I was also surprised how differently the Shaper and Anarch runner factions played. Shaper is all about building your strong icebreaker rig steadily and a steady economy from Magnum Opus before launching a difficult to defend against attack. Anarch is, on the face of it, much more complicated to play with virus tokens everywhere. With Medium up and running you can quickly start to get lots of access to R+D. Throw a couple of Stimhacks in there and it just gets crazy.

More time is required to get the feel of the finer points of the strategy and I have the feeling that this game could very well being a long standing favourite with lots of replay value!

Geek out.

Thursday, 18 June 2015

Musings on city running, art, the big and the small...

Just back from a long weekend in London with some friends which involved lots of catching up, lazing around, eating brilliant food (loads of sushi, Ian's courgetty spaghetti, my homemade focaccia), going to loads of museums and being a complete tourist. The British Museum was a particular highlight for me; seeing the Lewis Chessmen and the Rosetta Stone was well worthwhile. I've no idea how we managed to fit in as much as we did and the days flew past.

Some lovely noms

After eating a not insignificant amount of cake, sourdough bread and goats cheese the day before I felt like I really needed to work off some of the calories so went for a longer than expected trot.


Following the route we walked on Saturday, I headed out of Blackheath, across the heath itself and past the London Marathon start line before heading past the Greenwich Royal Observatory to find a great view of the city.

From there a short downhill hurtle, startling sluggish squirrels and ponderous wood pigeons and through the streets to the Cutty Sark where I met Albert the Harris Hawk (complete with trained hi-viz arm) on his Monday morning pigeon scaring round.

The waterfront afforded a glimpse of the Millennium Dome (or whatever it is called these days) and the sweep of the river around the Isle of Dogs. The smell of the Thames area seemed slighty salty, rotten and muddy like one of the old wooden jettys that still punctuate bits of the shore. The sounds were the wind, the washing of the river on the bank, clanking of the various bits of industrial units or building sites and the grumbling of passing boats and water taxis. It made for an interesting and pleasant running atmosphere, for the novelty if nothing else.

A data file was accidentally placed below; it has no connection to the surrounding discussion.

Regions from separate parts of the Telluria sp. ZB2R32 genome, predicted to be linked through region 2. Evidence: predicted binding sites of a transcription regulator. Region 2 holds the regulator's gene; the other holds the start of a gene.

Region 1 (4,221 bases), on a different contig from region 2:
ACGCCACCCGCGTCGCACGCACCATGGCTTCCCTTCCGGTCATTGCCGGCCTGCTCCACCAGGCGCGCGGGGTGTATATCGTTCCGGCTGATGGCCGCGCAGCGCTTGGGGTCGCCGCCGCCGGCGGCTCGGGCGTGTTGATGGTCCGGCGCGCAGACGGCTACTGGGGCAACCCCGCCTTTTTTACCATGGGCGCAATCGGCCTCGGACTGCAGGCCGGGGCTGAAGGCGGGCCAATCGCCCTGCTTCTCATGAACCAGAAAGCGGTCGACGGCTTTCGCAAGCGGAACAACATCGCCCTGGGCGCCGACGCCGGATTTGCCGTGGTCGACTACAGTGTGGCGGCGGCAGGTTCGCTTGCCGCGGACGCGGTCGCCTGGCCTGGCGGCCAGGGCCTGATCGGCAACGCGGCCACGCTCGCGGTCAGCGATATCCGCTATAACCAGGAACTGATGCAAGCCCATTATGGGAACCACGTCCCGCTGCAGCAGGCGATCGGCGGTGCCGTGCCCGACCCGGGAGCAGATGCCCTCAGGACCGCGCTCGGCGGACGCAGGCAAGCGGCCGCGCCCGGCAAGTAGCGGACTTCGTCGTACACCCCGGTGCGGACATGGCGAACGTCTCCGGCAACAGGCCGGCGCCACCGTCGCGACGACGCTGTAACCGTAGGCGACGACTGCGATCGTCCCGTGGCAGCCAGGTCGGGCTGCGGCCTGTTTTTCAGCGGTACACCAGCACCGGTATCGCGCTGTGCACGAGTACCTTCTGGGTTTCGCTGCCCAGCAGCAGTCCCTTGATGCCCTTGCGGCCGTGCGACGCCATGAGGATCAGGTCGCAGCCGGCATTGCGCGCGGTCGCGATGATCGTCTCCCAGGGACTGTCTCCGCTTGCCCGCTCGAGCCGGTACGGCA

Pleasingly I had the Thames path mostly to myself apart from the odd jogger coming the other way. Having heard anecdotally that runners in London don't do eye contact, nods or smiles, I can confirm that this is most certainly the case. People in the city, more so than elsewhere I find, seem to exist in a tunnel wherein it is them, their destination and nothing else. I suppose it is a defence mechanism to stop them from becoming overwhelmed by the sheer weight of people on the pavement, on the roads, on the tube or bus. London is so crammed in, so squeezed that even the streets feel hemmed in and enclosed, almost pushing you inside yourself. I guess I'm just calibrated for open spaces.


There are several bits of modern artwork and sculpture along the Thames as part of The Line. The abstract signpost above is mounted on the Greenwich Meridian, pointing due north with the number representing the number of miles necessary to travel around the globe to arrive back "here" at the starting point. I'm pleased to see they used the correct figure that accounts for the fact that the earth is an oblate spheroid and not a perfect sphere which goes to show you don't stop being an engineer just because you are on holiday. Put that number into perspective with the amount of miles that people drive, run, or cycle every year and it gives you a bit more of a sense of scale as to the size of the planet and perhaps how small we are in comparison.